The Fairness Doctrine died in 1987 and was finally put to rest last August. Here is a glimpse of our last attempt to have a conversation about critical matters:
“The policy of the United States Federal Communications Commission that became known as the "Fairness Doctrine" is an attempt to ensure that all coverage of controversial issues by a broadcast station be balanced and fair. The FCC took the view, in 1949, that station licensees were "public trustees," and as such had an obligation to afford reasonable opportunity for discussion of contrasting points of view on controversial issues of public importance. The Commission later held that stations were also obligated to actively seek out issues of importance to their community and air programming that addressed those issues. With the deregulation sweep of the Reagan Administration during the 1980s, the Commission dissolved the fairness doctrine.”FAIRNESS DOCTRINE - The Museum of Broadcast Communications
It’s worth resurrecting the doctrine for a moment to ask this: When are we going to have a conversation about Climate Change in our country? Though our cable channels and Internet sites are flooded with all kinds of media, from the competent to those bordering on the criminally insane, there is almost no place where the majority of US citizens can come together to listen to each other on critical issues. Instead, there are silos of views spewing out information—with an agenda. We are being blinded by media incapable of crossing political and ideological boundaries.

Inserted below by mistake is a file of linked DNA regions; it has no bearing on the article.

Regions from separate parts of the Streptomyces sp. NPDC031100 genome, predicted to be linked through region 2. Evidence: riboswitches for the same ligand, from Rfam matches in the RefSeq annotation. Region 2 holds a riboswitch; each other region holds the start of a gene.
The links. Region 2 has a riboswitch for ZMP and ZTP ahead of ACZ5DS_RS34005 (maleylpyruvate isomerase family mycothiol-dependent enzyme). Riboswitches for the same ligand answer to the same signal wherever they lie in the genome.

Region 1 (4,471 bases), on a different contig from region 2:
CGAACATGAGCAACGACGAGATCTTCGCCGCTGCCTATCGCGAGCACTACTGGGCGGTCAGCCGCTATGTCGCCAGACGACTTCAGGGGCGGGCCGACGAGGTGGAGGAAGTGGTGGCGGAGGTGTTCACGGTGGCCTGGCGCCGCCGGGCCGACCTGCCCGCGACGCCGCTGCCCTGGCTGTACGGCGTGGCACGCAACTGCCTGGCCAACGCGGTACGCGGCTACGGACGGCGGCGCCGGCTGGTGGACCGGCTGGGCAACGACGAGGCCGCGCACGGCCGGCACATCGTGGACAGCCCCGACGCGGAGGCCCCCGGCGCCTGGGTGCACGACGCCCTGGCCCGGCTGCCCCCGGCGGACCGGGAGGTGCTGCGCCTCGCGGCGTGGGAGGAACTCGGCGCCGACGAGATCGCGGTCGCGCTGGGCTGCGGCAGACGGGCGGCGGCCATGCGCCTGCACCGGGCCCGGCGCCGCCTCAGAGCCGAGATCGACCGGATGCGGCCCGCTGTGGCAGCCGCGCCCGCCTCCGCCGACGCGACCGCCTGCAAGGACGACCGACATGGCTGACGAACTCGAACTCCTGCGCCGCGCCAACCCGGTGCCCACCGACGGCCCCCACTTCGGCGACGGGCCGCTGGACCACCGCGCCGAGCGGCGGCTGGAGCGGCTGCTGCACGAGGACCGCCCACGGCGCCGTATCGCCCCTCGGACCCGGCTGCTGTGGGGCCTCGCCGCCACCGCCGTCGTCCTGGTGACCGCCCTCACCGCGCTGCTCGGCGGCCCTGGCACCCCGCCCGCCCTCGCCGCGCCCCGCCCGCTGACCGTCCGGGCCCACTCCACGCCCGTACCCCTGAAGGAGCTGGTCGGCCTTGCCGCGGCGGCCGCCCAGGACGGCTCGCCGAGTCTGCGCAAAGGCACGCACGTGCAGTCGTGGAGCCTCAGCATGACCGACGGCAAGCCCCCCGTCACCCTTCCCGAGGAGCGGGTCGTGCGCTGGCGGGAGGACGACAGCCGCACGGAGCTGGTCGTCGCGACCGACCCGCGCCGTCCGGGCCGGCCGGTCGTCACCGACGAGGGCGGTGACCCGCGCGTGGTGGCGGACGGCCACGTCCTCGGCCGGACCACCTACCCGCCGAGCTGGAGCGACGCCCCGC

That’s too bad because while we wait for a forum where we can talk, we’re going to cook. Something as basic and as dull potatoes as greenhouse gases warming our atmosphere, something we should all be thinking about, has been turned into something so vitriolic that we won’t even bring it up as we come to a presidential election this fall. Though four years apart and despite billions of dollars poured into the media from Super PACs, this presidential election will have no conversation about the most important issue of this century. There is no other format any more to discuss this issue at a level where all can hear.
We cannot force the media to address this issue. We cannot force presidential candidates to answer how they would address Climate Change. We cannot address Climate Change ourselves, it’s too big.
We can wait. And, that seems to be what most are doing. But waiting is about the worst thing we can do because the problem is one of physics, not politics. And Climate Change, like time, waits for no one.
If we still had The Fairness Doctrine, I wonder if Climate Change could be forced on the media. And if so, what would we say to each other?